The sentence was for charges of theft and fraud in connection with bank loans she obtained for her employees.
Judge Eberhardt Bertelsmann, of the Pretoria High Court, reduced the sentence handed down in April 2003 from five years to three years and six months, and then declared it suspended in full on Monday.
In handing down his ruling, the judge said that Madikizela-Mandela had had “a long and often difficult role in public life” and that “during her lifetime, she supported a greater cause than her own”.
“The crimes were not committed for personal gain,” he ruled.
Madikizela-Mandela, the former president of the African National Congress Women’s League (ANCWL), was convicted on 43 charges of fraud and 25 of theft totalling R1m ($156,000).
The judge overturned the conviction for theft but upheld the one for fraud.
Outside the courtroom, Madikizela-Mandela sounded defiant and said her lawyers would appeal against the judges’ decision to uphold the fraud charges.
“I am as fine as I have always been,” she said.
Speaking of the fraud charges, she said: “I have given instructions to my lawyers to appeal the judgment, a judgment that is completely wrong.”
“The crimes were
Her lawyer had argued in court last month that Madikizela-Mandela was only trying to help her clients when she obtained fraudulent bank loans for them by creating fictitious ANCWL employees.
Known as the Mother of the Nation, Madikizela-Mandela was cheered by her supporters when the judge handed down the decision in the courtroom, with many singing and “toyi-toying”, a warlike shuffle from the struggle era.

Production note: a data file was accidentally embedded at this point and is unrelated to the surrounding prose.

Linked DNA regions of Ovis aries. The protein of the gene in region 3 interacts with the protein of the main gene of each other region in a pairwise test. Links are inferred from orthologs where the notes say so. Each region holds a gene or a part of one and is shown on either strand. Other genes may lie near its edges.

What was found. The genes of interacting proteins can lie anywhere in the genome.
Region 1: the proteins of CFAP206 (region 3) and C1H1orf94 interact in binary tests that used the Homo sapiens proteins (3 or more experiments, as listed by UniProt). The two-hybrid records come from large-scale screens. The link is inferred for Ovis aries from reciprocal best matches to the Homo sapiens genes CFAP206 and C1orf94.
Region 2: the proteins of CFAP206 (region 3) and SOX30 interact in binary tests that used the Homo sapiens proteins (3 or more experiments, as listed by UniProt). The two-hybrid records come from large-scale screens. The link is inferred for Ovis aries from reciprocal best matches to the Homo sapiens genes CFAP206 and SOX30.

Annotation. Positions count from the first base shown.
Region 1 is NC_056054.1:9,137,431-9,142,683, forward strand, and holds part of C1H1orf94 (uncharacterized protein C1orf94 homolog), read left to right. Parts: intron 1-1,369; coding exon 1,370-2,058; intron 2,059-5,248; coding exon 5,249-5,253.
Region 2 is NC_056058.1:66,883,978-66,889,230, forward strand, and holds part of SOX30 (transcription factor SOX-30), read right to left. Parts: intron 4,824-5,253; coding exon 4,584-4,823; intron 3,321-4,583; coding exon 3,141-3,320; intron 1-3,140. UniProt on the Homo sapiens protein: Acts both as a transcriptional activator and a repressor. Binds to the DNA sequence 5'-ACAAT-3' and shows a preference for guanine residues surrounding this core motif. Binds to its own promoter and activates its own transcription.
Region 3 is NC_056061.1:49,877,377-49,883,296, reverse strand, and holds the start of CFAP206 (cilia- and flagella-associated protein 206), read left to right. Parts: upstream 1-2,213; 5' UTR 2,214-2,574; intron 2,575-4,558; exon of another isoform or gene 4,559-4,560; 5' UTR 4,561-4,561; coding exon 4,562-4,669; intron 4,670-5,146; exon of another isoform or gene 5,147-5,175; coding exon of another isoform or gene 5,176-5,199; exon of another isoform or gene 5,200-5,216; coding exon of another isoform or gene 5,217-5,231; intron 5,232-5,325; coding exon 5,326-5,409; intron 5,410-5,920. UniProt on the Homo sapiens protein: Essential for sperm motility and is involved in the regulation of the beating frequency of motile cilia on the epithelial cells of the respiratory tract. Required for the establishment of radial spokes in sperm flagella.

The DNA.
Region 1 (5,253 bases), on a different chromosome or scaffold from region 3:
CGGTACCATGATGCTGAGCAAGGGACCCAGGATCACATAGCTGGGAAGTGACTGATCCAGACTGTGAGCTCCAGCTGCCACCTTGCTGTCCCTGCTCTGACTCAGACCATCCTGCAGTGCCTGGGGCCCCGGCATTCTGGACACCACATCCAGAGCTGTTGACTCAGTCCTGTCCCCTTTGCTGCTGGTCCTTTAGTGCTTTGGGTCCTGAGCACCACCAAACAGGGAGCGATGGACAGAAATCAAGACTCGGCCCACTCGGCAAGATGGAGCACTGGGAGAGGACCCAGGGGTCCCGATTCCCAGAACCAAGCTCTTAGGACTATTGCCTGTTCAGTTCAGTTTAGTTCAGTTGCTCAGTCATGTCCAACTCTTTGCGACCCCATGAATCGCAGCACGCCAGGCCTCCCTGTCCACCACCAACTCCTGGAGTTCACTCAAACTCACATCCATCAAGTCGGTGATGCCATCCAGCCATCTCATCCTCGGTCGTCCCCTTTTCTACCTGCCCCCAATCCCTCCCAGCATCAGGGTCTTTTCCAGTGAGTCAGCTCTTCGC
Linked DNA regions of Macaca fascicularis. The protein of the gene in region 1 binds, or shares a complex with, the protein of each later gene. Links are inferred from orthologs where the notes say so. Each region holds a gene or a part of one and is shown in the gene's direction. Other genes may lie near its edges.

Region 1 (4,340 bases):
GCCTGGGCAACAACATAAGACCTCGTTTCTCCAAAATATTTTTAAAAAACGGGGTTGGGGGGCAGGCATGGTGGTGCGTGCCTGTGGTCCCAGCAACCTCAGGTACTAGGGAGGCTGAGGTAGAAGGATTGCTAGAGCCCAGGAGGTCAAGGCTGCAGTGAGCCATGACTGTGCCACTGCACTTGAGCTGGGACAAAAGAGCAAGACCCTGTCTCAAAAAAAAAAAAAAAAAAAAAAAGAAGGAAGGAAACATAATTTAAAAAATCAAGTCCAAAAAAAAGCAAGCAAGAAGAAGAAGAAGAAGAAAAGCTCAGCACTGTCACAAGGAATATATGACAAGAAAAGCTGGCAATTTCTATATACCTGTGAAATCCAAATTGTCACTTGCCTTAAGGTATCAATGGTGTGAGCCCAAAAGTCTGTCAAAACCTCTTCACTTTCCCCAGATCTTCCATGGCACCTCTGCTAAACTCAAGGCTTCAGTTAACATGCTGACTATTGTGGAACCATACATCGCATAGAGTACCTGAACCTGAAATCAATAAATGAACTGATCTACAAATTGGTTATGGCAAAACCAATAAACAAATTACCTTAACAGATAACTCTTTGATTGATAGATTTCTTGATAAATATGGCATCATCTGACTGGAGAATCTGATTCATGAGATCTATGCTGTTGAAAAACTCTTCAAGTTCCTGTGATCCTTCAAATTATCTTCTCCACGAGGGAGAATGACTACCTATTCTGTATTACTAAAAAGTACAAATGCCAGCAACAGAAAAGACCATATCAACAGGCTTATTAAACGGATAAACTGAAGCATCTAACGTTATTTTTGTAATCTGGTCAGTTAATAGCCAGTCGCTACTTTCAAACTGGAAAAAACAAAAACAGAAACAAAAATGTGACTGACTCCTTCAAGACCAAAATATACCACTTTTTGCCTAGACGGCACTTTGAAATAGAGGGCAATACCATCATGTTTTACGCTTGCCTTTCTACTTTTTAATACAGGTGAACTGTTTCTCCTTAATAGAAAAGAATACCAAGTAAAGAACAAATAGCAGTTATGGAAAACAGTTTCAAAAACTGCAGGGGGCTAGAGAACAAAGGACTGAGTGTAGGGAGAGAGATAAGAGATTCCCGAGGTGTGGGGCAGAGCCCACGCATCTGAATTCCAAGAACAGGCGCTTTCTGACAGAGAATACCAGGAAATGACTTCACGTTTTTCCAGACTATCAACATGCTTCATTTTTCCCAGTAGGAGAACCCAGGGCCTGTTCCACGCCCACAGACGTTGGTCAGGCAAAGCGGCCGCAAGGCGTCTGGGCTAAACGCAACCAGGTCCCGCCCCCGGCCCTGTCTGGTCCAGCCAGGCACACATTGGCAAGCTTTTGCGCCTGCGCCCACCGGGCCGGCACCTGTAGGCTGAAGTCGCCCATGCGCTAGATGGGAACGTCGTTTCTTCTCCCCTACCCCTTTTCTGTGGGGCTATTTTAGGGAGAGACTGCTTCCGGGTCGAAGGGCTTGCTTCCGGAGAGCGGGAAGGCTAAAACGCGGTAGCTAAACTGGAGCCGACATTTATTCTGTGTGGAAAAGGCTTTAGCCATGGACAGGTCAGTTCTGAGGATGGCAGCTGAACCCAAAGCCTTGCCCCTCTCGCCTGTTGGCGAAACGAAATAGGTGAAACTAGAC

President Thabo Mbeki’s governing African National Congress (ANC) said it respected the judge’s ruling and underscored that she did not deserve to go to jail.
“Winnie is a tried and tested leader of the ANC who has gone through hard experiences and sacrifices in the process of the liberation struggle,” the ANC said in a statement.
“Her experiences and leadership are valued by everyone across the racial spectrum in our country and throughout the world,” it said.
Her co-accused, financial services broker Eddie Moolman, also had 25 theft charges against him quashed, but he still faces a jail sentence for fraud.
The judge reduced Moolman’s conviction for fraud from five years to four.
Winnie Madikizela came into Mandela’s life about six years before he was jailed for high treason by the apartheid government.
The couple married in June 1958 and had two daughters.
Nelson Mandela divorced Winnie
Soon after the wedding she was arrested for delivering a fiery speech, leading Mandela to remark, proudly and prophetically: “I think I married trouble.”
In the coming years, Madikizela-Mandela would be in and out of jail as the police hounded her in a bid to demoralise her.
In 1969, she was held in solitary confinement for 13 months on terrorism charges and again for six months in 1973, but when the 1976 student rioted in Soweto, Winnie was unbowed, urging crowds to “fight to the bitter end”.
The police saw her as a mastermind of the uprising. She was locked up for five months, then banished to the desolate town of Brandfort for seven years.
In 1986, at a time when suspected traitors were being burned alive with a tyre around there bodies in the townships by what was known as “necklacing”, Winnie declared that South Africans would be freed “with our matchboxes”.
She surrounded herself with a band of thugs, christened the Mandela United Football Club, who murdered a young activist, Stompie Sepei.
Her bond with Mandela endured through letters and visits to prison and when he was released in 1990, Winnie was there holding his hand but the couple were later divorced.